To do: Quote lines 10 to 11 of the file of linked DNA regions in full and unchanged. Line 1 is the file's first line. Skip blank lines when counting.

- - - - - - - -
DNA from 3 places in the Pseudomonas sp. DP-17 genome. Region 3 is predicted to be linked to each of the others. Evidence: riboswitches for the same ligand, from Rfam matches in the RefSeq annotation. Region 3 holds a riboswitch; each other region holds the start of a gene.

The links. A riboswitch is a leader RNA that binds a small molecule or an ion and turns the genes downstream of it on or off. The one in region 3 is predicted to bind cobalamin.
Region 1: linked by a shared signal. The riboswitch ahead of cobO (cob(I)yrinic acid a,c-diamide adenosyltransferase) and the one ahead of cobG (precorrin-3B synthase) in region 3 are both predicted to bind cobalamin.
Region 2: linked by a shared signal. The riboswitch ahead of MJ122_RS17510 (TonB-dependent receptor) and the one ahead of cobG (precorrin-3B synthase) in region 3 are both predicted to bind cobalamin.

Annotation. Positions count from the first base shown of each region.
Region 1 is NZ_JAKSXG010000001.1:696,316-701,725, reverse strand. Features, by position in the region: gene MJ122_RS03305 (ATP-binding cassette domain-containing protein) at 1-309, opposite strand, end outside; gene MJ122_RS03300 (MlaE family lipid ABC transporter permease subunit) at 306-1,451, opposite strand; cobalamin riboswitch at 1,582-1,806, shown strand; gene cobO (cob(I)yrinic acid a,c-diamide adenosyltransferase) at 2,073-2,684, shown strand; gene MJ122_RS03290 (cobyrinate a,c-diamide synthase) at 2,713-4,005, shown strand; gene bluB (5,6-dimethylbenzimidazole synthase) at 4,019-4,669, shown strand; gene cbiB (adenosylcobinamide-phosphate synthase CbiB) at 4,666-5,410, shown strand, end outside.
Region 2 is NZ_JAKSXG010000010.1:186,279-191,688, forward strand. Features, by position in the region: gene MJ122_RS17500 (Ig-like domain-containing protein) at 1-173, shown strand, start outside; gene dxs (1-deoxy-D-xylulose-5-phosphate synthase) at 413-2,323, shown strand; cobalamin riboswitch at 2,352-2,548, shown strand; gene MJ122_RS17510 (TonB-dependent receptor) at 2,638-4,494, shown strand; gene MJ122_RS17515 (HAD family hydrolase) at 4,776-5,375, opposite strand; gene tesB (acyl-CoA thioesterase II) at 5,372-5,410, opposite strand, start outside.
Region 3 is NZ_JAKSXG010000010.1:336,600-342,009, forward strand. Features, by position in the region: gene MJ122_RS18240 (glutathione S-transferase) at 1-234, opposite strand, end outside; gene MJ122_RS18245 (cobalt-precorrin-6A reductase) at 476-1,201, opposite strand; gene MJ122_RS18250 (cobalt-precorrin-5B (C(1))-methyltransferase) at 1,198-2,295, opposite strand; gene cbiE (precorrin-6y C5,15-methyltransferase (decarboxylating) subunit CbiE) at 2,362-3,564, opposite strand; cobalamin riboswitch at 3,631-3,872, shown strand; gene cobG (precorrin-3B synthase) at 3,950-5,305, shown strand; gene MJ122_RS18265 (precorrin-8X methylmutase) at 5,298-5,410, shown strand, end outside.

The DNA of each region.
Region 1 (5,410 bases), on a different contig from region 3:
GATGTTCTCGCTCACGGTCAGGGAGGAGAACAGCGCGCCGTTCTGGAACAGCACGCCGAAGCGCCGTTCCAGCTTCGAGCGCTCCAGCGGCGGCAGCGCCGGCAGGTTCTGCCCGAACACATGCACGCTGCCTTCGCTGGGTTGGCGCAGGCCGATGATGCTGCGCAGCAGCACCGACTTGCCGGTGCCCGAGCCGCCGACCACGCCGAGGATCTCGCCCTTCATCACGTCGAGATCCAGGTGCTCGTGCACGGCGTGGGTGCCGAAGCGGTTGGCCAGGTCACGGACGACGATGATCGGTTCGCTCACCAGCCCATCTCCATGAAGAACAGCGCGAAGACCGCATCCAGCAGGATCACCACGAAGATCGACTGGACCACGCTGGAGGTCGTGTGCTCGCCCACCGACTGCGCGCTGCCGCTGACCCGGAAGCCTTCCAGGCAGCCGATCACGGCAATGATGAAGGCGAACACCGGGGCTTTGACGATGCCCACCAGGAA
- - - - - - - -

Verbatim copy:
Region 1 (5,410 bases), on a different contig from region 3:
GATGTTCTCGCTCACGGTCAGGGAGGAGAACAGCGCGCCGTTCTGGAACAGCACGCCGAAGCGCCGTTCCAGCTTCGAGCGCTCCAGCGGCGGCAGCGCCGGCAGGTTCTGCCCGAACACATGCACGCTGCCTTCGCTGGGTTGGCGCAGGCCGATGATGCTGCGCAGCAGCACCGACTTGCCGGTGCCCGAGCCGCCGACCACGCCGAGGATCTCGCCCTTCATCACGTCGAGATCCAGGTGCTCGTGCACGGCGTGGGTGCCGAAGCGGTTGGCCAGGTCACGGACGACGATGATCGGTTCGCTCACCAGCCCATCTCCATGAAGAACAGCGCGAAGACCGCATCCAGCAGGATCACCACGAAGATCGACTGGACCACGCTGGAGGTCGTGTGCTCGCCCACCGACTGCGCGCTGCCGCTGACCCGGAAGCCTTCCAGGCAGCCGATCACGGCAATGATGAAGGCGAACACCGGGGCTTTGACGATGCCCACCAGGAA